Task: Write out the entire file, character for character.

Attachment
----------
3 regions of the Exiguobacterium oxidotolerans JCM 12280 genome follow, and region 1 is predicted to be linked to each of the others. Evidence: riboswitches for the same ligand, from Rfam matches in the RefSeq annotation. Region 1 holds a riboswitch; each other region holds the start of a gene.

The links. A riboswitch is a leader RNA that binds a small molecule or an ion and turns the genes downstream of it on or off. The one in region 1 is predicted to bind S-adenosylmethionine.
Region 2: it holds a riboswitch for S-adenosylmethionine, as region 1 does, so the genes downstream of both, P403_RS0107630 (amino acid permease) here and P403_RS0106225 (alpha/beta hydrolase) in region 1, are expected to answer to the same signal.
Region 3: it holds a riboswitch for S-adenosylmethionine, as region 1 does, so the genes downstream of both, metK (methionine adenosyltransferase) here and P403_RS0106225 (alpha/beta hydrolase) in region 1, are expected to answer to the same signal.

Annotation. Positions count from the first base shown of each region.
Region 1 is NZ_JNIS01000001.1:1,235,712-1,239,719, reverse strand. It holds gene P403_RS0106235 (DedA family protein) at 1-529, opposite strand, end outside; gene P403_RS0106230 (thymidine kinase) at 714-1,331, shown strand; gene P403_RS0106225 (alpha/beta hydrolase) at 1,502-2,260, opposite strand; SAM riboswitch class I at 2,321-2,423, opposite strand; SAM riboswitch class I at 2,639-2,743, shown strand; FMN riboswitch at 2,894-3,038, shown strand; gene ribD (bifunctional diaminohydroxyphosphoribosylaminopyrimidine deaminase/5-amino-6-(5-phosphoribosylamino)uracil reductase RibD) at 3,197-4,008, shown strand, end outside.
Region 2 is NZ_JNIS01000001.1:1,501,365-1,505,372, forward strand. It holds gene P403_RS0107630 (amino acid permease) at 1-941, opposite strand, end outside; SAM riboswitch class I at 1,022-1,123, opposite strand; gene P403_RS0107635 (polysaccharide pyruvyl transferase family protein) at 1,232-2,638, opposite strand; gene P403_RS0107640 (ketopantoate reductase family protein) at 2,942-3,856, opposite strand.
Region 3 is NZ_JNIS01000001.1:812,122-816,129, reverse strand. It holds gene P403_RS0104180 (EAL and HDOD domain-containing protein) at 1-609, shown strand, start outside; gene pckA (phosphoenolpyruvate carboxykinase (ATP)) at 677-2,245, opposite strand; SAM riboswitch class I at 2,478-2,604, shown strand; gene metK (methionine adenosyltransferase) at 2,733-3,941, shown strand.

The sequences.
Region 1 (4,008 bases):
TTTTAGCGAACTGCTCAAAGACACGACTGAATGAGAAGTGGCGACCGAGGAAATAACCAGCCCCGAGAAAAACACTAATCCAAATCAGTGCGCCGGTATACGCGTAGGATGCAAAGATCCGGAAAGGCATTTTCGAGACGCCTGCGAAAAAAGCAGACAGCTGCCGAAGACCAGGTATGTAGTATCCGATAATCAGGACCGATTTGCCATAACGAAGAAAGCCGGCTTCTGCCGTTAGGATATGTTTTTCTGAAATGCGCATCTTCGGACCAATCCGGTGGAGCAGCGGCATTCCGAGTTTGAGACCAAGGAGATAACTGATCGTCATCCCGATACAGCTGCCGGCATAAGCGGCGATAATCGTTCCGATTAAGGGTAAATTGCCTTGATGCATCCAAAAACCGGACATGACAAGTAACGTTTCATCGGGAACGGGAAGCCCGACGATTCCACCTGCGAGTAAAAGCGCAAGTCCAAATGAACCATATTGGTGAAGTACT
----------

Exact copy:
3 regions of the Exiguobacterium oxidotolerans JCM 12280 genome follow, and region 1 is predicted to be linked to each of the others. Evidence: riboswitches for the same ligand, from Rfam matches in the RefSeq annotation. Region 1 holds a riboswitch; each other region holds the start of a gene.

The links. A riboswitch is a leader RNA that binds a small molecule or an ion and turns the genes downstream of it on or off. The one in region 1 is predicted to bind S-adenosylmethionine.
Region 2: it holds a riboswitch for S-adenosylmethionine, as region 1 does, so the genes downstream of both, P403_RS0107630 (amino acid permease) here and P403_RS0106225 (alpha/beta hydrolase) in region 1, are expected to answer to the same signal.
Region 3: it holds a riboswitch for S-adenosylmethionine, as region 1 does, so the genes downstream of both, metK (methionine adenosyltransferase) here and P403_RS0106225 (alpha/beta hydrolase) in region 1, are expected to answer to the same signal.

Annotation. Positions count from the first base shown of each region.
Region 1 is NZ_JNIS01000001.1:1,235,712-1,239,719, reverse strand. It holds gene P403_RS0106235 (DedA family protein) at 1-529, opposite strand, end outside; gene P403_RS0106230 (thymidine kinase) at 714-1,331, shown strand; gene P403_RS0106225 (alpha/beta hydrolase) at 1,502-2,260, opposite strand; SAM riboswitch class I at 2,321-2,423, opposite strand; SAM riboswitch class I at 2,639-2,743, shown strand; FMN riboswitch at 2,894-3,038, shown strand; gene ribD (bifunctional diaminohydroxyphosphoribosylaminopyrimidine deaminase/5-amino-6-(5-phosphoribosylamino)uracil reductase RibD) at 3,197-4,008, shown strand, end outside.
Region 2 is NZ_JNIS01000001.1:1,501,365-1,505,372, forward strand. It holds gene P403_RS0107630 (amino acid permease) at 1-941, opposite strand, end outside; SAM riboswitch class I at 1,022-1,123, opposite strand; gene P403_RS0107635 (polysaccharide pyruvyl transferase family protein) at 1,232-2,638, opposite strand; gene P403_RS0107640 (ketopantoate reductase family protein) at 2,942-3,856, opposite strand.
Region 3 is NZ_JNIS01000001.1:812,122-816,129, reverse strand. It holds gene P403_RS0104180 (EAL and HDOD domain-containing protein) at 1-609, shown strand, start outside; gene pckA (phosphoenolpyruvate carboxykinase (ATP)) at 677-2,245, opposite strand; SAM riboswitch class I at 2,478-2,604, shown strand; gene metK (methionine adenosyltransferase) at 2,733-3,941, shown strand.

The sequences.
Region 1 (4,008 bases):
TTTTAGCGAACTGCTCAAAGACACGACTGAATGAGAAGTGGCGACCGAGGAAATAACCAGCCCCGAGAAAAACACTAATCCAAATCAGTGCGCCGGTATACGCGTAGGATGCAAAGATCCGGAAAGGCATTTTCGAGACGCCTGCGAAAAAAGCAGACAGCTGCCGAAGACCAGGTATGTAGTATCCGATAATCAGGACCGATTTGCCATAACGAAGAAAGCCGGCTTCTGCCGTTAGGATATGTTTTTCTGAAATGCGCATCTTCGGACCAATCCGGTGGAGCAGCGGCATTCCGAGTTTGAGACCAAGGAGATAACTGATCGTCATCCCGATACAGCTGCCGGCATAAGCGGCGATAATCGTTCCGATTAAGGGTAAATTGCCTTGATGCATCCAAAAACCGGACATGACAAGTAACGTTTCATCGGGAACGGGAAGCCCGACGATTCCACCTGCGAGTAAAAGCGCAAGTCCAAATGAACCATATTGGTGAAGTACT